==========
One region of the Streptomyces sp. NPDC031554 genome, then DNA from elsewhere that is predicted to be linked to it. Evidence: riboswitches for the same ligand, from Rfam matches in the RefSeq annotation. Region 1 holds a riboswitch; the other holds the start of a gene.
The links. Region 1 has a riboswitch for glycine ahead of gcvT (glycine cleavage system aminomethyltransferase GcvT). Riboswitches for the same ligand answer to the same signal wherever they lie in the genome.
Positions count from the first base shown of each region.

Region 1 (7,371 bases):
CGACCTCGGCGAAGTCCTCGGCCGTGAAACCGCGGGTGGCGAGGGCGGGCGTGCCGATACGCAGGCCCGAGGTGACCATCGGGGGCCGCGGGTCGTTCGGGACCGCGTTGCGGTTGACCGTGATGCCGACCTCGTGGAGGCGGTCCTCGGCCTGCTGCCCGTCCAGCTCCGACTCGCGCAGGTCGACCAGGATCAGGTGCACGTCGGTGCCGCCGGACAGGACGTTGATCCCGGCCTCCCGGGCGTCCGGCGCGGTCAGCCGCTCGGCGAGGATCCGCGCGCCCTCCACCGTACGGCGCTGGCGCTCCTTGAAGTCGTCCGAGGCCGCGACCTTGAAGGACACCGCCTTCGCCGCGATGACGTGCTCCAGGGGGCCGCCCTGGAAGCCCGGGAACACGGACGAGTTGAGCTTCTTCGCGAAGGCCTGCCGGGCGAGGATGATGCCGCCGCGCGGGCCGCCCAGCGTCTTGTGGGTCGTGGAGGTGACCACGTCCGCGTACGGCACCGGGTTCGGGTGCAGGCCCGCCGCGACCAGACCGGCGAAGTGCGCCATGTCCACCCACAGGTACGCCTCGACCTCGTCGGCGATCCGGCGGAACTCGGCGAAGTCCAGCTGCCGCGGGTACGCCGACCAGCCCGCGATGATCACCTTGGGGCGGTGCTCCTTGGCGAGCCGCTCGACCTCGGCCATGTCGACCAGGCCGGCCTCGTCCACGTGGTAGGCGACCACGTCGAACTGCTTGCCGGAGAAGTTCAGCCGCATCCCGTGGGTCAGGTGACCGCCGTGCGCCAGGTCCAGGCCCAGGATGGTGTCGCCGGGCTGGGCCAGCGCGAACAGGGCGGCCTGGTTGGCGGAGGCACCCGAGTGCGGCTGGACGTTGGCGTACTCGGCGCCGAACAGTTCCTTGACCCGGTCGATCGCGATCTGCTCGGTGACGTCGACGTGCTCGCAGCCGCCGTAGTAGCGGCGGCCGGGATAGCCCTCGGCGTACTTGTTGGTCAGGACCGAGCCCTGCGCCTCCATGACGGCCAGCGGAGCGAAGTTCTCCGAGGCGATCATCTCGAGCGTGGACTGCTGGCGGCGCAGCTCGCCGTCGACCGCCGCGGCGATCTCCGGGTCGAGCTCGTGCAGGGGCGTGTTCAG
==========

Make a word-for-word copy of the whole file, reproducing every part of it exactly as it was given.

One region of the Streptomyces sp. NPDC031554 genome, then DNA from elsewhere that is predicted to be linked to it. Evidence: riboswitches for the same ligand, from Rfam matches in the RefSeq annotation. Region 1 holds a riboswitch; the other holds the start of a gene.
The links. Region 1 has a riboswitch for glycine ahead of gcvT (glycine cleavage system aminomethyltransferase GcvT). Riboswitches for the same ligand answer to the same signal wherever they lie in the genome.
Positions count from the first base shown of each region.

Region 1 (7,371 bases):
CGACCTCGGCGAAGTCCTCGGCCGTGAAACCGCGGGTGGCGAGGGCGGGCGTGCCGATACGCAGGCCCGAGGTGACCATCGGGGGCCGCGGGTCGTTCGGGACCGCGTTGCGGTTGACCGTGATGCCGACCTCGTGGAGGCGGTCCTCGGCCTGCTGCCCGTCCAGCTCCGACTCGCGCAGGTCGACCAGGATCAGGTGCACGTCGGTGCCGCCGGACAGGACGTTGATCCCGGCCTCCCGGGCGTCCGGCGCGGTCAGCCGCTCGGCGAGGATCCGCGCGCCCTCCACCGTACGGCGCTGGCGCTCCTTGAAGTCGTCCGAGGCCGCGACCTTGAAGGACACCGCCTTCGCCGCGATGACGTGCTCCAGGGGGCCGCCCTGGAAGCCCGGGAACACGGACGAGTTGAGCTTCTTCGCGAAGGCCTGCCGGGCGAGGATGATGCCGCCGCGCGGGCCGCCCAGCGTCTTGTGGGTCGTGGAGGTGACCACGTCCGCGTACGGCACCGGGTTCGGGTGCAGGCCCGCCGCGACCAGACCGGCGAAGTGCGCCATGTCCACCCACAGGTACGCCTCGACCTCGTCGGCGATCCGGCGGAACTCGGCGAAGTCCAGCTGCCGCGGGTACGCCGACCAGCCCGCGATGATCACCTTGGGGCGGTGCTCCTTGGCGAGCCGCTCGACCTCGGCCATGTCGACCAGGCCGGCCTCGTCCACGTGGTAGGCGACCACGTCGAACTGCTTGCCGGAGAAGTTCAGCCGCATCCCGTGGGTCAGGTGACCGCCGTGCGCCAGGTCCAGGCCCAGGATGGTGTCGCCGGGCTGGGCCAGCGCGAACAGGGCGGCCTGGTTGGCGGAGGCACCCGAGTGCGGCTGGACGTTGGCGTACTCGGCGCCGAACAGTTCCTTGACCCGGTCGATCGCGATCTGCTCGGTGACGTCGACGTGCTCGCAGCCGCCGTAGTAGCGGCGGCCGGGATAGCCCTCGGCGTACTTGTTGGTCAGGACCGAGCCCTGCGCCTCCATGACGGCCAGCGGAGCGAAGTTCTCCGAGGCGATCATCTCGAGCGTGGACTGCTGGCGGCGCAGCTCGCCGTCGACCGCCGCGGCGATCTCCGGGTCGAGCTCGTGCAGGGGCGTGTTCAG